- For evidence-based practices to support emotional and mental well-being, please visit the University of California at Berkeley’s Greater Good In Action Science Center here.
FOR CHAIRS & DIRECTORS
Faculty members are reporting heightened levels of stress in connection with the pandemic, its impacts on family and friends, and their role as first responders to students in the classroom—including an expanded role in addressing student emotional health needs.
Heightened stress levels can initiate or exacerbate existing emotional, behavioral, relational, mental, physical, or neurological health concerns experienced and can be expressed in many different forms given the broad cultural differences among the SDSU community. This can negatively impact work and relationships between and among faculty colleagues.
Positive and genuine supportive messaging from academic unit leaders can help foster expectations for how colleagues treat each other in the workplace, build a community of understanding and support, and normalize or destigmatize conversations about emotional, mental, relational, or neurological health matters.
Chairs and directors in particular can lead their faculty by setting limits and boundaries on working hours and professional communications. Research clearly shows that the invasive nature of telework–for example, texting for work and emailing after hours or on weekends–makes it difficult for employees to have the “down time” or recovery time that allows them to reset, repair, and rest that is essential to their continued functioning.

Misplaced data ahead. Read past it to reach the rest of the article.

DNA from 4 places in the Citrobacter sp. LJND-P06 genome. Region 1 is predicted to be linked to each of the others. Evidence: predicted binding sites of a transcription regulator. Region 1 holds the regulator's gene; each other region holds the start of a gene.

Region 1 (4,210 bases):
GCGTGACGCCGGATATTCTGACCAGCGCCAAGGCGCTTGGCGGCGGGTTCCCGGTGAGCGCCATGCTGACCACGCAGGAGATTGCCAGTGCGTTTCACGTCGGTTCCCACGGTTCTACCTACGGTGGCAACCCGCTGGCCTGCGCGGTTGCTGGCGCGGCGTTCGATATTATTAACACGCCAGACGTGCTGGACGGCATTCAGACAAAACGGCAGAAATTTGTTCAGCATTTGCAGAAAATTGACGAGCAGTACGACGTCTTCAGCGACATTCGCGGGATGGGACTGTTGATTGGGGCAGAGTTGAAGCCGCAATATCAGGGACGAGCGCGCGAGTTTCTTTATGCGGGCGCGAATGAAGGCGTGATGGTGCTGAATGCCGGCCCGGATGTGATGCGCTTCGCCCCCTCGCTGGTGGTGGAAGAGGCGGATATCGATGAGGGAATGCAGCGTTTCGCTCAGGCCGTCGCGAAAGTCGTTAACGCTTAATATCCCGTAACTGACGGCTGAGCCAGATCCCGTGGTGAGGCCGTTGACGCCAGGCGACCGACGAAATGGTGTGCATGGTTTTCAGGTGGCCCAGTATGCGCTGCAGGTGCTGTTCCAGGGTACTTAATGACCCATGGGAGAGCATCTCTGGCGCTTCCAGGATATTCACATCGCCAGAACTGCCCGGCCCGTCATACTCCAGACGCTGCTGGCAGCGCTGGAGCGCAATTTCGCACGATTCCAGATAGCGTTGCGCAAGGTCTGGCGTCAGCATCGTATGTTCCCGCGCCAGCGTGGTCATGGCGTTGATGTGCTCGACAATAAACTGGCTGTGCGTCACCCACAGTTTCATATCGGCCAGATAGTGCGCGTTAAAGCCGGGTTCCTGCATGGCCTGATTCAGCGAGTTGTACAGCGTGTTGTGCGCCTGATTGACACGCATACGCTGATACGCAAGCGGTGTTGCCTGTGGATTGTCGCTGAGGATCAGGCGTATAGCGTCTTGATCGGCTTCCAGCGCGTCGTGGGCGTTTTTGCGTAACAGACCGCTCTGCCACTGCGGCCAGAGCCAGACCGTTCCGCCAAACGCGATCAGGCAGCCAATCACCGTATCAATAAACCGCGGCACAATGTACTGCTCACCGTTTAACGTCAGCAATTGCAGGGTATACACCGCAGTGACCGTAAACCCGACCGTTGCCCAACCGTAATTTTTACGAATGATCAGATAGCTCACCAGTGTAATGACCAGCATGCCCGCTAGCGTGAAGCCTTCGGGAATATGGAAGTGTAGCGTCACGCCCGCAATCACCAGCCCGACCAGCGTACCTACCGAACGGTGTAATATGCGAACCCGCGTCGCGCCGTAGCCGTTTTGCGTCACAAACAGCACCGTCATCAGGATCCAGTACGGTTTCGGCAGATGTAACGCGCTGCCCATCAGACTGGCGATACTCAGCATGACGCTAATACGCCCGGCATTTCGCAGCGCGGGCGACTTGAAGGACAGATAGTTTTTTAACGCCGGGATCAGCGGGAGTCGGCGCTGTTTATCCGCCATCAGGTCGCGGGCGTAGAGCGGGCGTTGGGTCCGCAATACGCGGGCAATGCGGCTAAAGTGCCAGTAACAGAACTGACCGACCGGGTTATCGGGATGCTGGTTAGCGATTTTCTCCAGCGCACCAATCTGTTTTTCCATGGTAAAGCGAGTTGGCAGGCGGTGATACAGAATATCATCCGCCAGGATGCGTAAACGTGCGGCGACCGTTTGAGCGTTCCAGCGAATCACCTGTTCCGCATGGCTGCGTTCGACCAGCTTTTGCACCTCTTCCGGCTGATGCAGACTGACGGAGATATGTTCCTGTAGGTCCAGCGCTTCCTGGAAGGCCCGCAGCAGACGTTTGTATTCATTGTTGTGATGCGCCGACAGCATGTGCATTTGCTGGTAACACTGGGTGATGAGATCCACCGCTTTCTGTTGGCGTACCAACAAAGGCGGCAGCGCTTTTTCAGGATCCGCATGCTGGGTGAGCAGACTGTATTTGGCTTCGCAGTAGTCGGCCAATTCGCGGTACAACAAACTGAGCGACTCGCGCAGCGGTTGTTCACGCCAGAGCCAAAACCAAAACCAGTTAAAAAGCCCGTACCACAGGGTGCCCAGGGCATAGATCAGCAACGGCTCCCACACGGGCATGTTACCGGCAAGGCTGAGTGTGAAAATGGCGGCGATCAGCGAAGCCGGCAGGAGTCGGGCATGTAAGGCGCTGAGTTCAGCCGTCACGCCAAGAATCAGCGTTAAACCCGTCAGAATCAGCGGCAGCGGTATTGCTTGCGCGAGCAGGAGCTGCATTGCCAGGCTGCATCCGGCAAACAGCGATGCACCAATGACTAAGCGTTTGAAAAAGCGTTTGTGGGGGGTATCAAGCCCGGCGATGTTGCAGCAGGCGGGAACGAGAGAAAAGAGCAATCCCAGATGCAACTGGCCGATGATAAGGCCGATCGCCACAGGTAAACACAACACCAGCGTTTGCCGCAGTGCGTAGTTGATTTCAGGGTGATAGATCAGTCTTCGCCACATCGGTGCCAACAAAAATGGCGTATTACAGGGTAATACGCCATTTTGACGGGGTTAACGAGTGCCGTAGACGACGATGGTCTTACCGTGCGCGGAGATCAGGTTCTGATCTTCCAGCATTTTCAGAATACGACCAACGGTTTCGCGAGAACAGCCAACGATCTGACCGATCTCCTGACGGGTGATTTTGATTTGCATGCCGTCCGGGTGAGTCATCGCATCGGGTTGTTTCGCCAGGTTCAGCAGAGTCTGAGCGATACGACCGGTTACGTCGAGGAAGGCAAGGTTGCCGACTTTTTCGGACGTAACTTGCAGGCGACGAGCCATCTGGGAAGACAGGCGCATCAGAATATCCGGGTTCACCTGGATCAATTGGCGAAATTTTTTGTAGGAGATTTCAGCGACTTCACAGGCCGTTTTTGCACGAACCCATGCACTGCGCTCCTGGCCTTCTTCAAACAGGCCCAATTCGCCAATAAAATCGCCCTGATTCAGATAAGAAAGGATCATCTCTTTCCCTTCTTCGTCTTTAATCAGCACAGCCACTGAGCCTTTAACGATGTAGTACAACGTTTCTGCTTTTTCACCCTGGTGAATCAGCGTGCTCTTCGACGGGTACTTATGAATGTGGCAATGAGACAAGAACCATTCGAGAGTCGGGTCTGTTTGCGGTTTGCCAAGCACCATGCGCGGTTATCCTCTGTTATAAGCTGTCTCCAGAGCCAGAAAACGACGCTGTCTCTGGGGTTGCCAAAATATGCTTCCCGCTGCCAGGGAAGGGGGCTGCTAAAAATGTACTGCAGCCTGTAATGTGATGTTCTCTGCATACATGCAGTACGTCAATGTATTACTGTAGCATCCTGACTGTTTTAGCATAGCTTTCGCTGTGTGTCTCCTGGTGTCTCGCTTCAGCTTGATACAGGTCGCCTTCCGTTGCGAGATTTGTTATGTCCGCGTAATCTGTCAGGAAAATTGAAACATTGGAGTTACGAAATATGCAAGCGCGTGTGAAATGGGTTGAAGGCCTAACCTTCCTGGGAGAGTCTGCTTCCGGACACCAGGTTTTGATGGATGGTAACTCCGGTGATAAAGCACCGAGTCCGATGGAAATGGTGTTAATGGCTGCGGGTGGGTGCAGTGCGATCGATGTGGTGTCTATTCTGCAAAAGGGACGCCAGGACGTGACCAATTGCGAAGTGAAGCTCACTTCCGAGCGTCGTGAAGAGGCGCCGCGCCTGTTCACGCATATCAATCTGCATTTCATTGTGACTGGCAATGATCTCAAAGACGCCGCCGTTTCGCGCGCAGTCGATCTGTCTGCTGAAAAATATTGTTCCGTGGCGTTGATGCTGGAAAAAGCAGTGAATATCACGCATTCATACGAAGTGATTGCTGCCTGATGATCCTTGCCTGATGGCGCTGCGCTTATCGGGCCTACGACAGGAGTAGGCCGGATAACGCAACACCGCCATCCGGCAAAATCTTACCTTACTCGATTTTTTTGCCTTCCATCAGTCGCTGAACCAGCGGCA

Of course, chairs and directors are faculty too, and are likely experiencing the same stressors and concerns their colleagues are–if not more intensely. Please consider utilizing the same resources you offer your faculty, and if you would like additional support, contact your Dean, Associate Dean, or another trusted colleague.
If a faculty member self-discloses an emotional or mental health concern or diagnosis:
- Thank them for confiding in you.
- Assure them that their well-being is important and that they are not alone: many academics experience ups and downs in their emotional, mental, and neurological health over the course of their careers.
- Acknowledge the exceptional stressors of the pandemic.
- Encourage them to visit this site for information about ways to access care and campus support.
- Reflect upon how you can help improve working conditions within your unit to create a more supportive environment.
Under the law, individuals with health concerns, diagnoses or disabilities may voluntarily self-disclose to employers, supervisors, or co-workers. Self-disclosure does not authorize an employer, supervisor, or co-worker to discuss with others. However, if you are concerned that a colleague is in imminent risk of self-harm, please call SDSU Campus Safety: 619-594-9111.
Information on the Fee Waiver Program for dependents is available on the Center for Human Resources website.
Specific information on prenatal, adoption, and foster care planning is available on the Center for Human Resources website.